The New America has no patience for the likes of Becky and Kevin and Andre, with their solemn disquisitions on art and commerce. They’re squares. Obsolete. The opening benediction for The Real World talks about what happens when people “stop being polite,” but the New America, the land that creates a marathon soap opera out of Britney Spears, lost interest in etiquette a long time ago.
The moment when the Old America began to tip toward the New can be found in the epochal third season, which aired in 1994 and took place in San Francisco. “That’s when The Real World sort of crossed over and became a cultural phenomenon,” says Jonathan Murray, who created the show with the late Mary-Ellis Bunim. Such is the generational significance of that season that it surfaces as a section in Dave Eggers’ 2000 memoir A Heartbreaking Work of Staggering Genius. “Watching the show,” Eggers muses in the book, “is like listening to one’s voice on tape: it’s real of course, but however mellifluous and articulate you hear your own voice, once it’s sent through this machine and is given back to you, it’s high-pitched, nasal, horrifying. Are our lives that?” Nevertheless, Eggers auditions for the cast, although he’s Gen Xishly conflicted about this. “I convince myself that this is just for sociological or journalistic reasons,” he writes. “What a funny story this will make! But really: Am I just curious? Or do I want this? And if I did want this, what sort of person am I?”
The Old America didn’t necessarily want to be on camera, whereas we now assume that everyone does. “The Real World was very innovative,” says Mike Darnell, the pioneer behind reality shows as diverse as Temptation Island and Joe Millionaire, and now the president of alternative entertainment at Fox. “It felt very real. The rawness was something I’d never seen. Real World is the template for how traditional reality shows are still actually shot.” Back in the early nineties, though, many TV execs were too skittish to follow its lead. “To be honest,” Darnell says, “the thought process at all the networks was, Well, it’ll work on cable, but not on network television.” And yet there appeared, in that pivotal San Francisco season, a cast member who grasped where everything was headed. He was David Rainey, a.k.a. Puck, and he was an assholea germy, damaged bike messenger who enjoyed blowing rockets of expectorate out of his nostrils and offended every one of his housemates. (He was eventually kicked out.)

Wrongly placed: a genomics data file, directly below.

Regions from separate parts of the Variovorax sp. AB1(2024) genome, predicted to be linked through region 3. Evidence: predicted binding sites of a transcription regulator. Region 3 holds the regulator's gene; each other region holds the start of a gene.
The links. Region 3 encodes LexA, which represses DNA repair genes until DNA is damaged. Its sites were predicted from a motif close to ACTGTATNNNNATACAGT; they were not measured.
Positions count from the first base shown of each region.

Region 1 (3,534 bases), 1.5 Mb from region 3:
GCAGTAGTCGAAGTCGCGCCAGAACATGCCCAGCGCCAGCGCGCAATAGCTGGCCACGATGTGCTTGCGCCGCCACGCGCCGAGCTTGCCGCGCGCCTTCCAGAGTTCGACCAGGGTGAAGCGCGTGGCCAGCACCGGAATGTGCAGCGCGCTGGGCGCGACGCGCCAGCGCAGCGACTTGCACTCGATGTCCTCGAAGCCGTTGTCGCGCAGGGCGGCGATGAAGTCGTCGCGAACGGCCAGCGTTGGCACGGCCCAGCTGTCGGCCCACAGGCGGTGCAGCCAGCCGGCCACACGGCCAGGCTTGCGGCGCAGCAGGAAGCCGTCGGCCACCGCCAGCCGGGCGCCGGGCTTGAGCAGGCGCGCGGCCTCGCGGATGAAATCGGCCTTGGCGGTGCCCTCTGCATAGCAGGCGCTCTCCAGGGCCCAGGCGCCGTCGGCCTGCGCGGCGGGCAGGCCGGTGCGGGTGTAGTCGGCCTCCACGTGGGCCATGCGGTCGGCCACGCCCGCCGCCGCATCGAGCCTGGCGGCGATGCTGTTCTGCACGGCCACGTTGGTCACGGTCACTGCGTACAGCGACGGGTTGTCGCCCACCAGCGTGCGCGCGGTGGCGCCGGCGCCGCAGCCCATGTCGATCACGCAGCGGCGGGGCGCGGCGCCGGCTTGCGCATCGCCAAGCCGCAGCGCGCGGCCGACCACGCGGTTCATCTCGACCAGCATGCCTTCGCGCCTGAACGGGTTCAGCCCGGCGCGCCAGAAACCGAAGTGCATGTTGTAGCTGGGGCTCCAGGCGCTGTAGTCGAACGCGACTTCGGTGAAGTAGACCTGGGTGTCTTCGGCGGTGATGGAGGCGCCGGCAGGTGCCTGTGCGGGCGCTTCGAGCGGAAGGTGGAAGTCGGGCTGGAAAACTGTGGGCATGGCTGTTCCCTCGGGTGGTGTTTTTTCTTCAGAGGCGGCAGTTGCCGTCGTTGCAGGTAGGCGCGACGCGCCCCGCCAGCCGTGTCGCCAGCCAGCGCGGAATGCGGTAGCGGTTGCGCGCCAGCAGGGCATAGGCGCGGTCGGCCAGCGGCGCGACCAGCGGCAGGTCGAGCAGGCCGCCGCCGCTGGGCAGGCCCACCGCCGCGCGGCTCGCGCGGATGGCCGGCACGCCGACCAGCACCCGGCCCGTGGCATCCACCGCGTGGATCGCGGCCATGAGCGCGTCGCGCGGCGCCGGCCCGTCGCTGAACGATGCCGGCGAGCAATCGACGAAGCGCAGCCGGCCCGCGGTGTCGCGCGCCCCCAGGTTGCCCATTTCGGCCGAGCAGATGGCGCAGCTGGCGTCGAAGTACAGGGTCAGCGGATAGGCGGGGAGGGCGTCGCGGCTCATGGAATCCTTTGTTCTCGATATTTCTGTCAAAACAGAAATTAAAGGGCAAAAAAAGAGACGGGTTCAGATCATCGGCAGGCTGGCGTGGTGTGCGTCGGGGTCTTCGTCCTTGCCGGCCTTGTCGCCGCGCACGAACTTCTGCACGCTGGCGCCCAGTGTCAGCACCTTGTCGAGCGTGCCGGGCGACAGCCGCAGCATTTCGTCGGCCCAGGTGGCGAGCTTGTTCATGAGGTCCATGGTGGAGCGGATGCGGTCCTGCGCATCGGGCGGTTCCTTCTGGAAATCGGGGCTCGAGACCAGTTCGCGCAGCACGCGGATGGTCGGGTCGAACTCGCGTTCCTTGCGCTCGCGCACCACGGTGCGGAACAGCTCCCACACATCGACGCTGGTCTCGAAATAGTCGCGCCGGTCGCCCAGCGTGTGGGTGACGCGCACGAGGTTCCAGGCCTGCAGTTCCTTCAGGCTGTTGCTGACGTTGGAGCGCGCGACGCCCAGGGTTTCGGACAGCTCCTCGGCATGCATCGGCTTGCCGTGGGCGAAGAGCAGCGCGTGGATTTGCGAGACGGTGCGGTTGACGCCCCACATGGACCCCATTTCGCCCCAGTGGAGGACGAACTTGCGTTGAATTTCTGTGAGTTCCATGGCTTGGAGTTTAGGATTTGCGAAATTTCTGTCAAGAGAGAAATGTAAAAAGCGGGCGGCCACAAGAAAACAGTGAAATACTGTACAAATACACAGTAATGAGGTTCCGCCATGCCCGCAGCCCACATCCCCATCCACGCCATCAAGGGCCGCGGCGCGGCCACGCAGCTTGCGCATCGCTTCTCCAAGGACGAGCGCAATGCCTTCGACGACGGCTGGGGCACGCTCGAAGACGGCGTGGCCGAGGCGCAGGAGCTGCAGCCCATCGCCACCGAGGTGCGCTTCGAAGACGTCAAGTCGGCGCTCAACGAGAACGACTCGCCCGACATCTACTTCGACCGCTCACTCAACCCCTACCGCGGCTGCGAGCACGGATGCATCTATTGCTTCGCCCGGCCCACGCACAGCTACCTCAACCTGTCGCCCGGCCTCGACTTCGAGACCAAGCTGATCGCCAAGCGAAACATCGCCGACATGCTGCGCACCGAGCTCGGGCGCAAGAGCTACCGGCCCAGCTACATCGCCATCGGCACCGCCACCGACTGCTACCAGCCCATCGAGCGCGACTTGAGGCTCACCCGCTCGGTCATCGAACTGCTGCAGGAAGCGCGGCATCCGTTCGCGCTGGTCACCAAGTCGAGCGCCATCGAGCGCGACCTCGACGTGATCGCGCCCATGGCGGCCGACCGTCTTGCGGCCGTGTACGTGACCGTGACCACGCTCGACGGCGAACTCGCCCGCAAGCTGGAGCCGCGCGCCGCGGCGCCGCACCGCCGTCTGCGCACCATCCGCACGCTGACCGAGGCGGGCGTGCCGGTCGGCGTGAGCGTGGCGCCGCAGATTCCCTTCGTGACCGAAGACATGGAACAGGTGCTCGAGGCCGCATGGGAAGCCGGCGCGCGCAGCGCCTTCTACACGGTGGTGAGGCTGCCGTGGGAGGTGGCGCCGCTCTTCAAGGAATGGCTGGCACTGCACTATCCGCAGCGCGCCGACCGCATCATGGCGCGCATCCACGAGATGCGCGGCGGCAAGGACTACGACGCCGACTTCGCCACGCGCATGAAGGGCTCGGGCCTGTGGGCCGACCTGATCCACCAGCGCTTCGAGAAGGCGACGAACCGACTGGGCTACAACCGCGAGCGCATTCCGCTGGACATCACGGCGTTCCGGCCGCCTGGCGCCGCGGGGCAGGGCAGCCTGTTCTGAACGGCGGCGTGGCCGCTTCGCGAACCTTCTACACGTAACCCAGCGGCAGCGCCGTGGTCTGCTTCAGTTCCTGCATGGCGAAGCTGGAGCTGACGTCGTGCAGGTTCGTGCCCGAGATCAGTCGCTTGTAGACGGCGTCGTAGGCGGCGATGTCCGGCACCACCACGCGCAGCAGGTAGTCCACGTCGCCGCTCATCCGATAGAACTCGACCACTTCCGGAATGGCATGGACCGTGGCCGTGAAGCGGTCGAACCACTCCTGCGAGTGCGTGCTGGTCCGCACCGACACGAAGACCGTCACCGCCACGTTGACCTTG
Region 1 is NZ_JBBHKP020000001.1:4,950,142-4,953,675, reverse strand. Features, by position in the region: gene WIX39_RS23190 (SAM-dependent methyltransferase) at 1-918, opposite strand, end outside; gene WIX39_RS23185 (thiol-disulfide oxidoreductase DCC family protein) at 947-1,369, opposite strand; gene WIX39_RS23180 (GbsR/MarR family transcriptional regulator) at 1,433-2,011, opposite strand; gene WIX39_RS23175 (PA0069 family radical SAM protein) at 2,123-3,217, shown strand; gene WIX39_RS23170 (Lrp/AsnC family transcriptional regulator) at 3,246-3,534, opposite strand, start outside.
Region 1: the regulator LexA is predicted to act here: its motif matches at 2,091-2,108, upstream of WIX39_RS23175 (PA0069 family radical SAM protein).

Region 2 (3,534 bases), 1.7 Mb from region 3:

Puck understood that this “documentary” was starting to morph into a reality show. He also knew, instinctively, that the star of such a show would always be the villain. “He got thrown in jail the night before the show started, so his entrance was coming out of jail,” Murray says. A Miltonian conflict of good versus evil developed between Puck and Pedro, the saintly and thoughtful cast member who would die of AIDS shortly after the third season ended. Pedro’s appearance on The Real World raised awareness of AIDS and gave America a positive, landmark image of a gay mana preview of the Will & Grace mainstream to come. (“It moved me to have to work at MTV someday,” says out-and-proud TV executive Brian Graden, who wound up becoming the station’s president of programming. “Because I thought, If that channel puts on this image, then they really embrace diversity.”) But Puck, just like his Shakespearean namesake, led us down a different path altogether.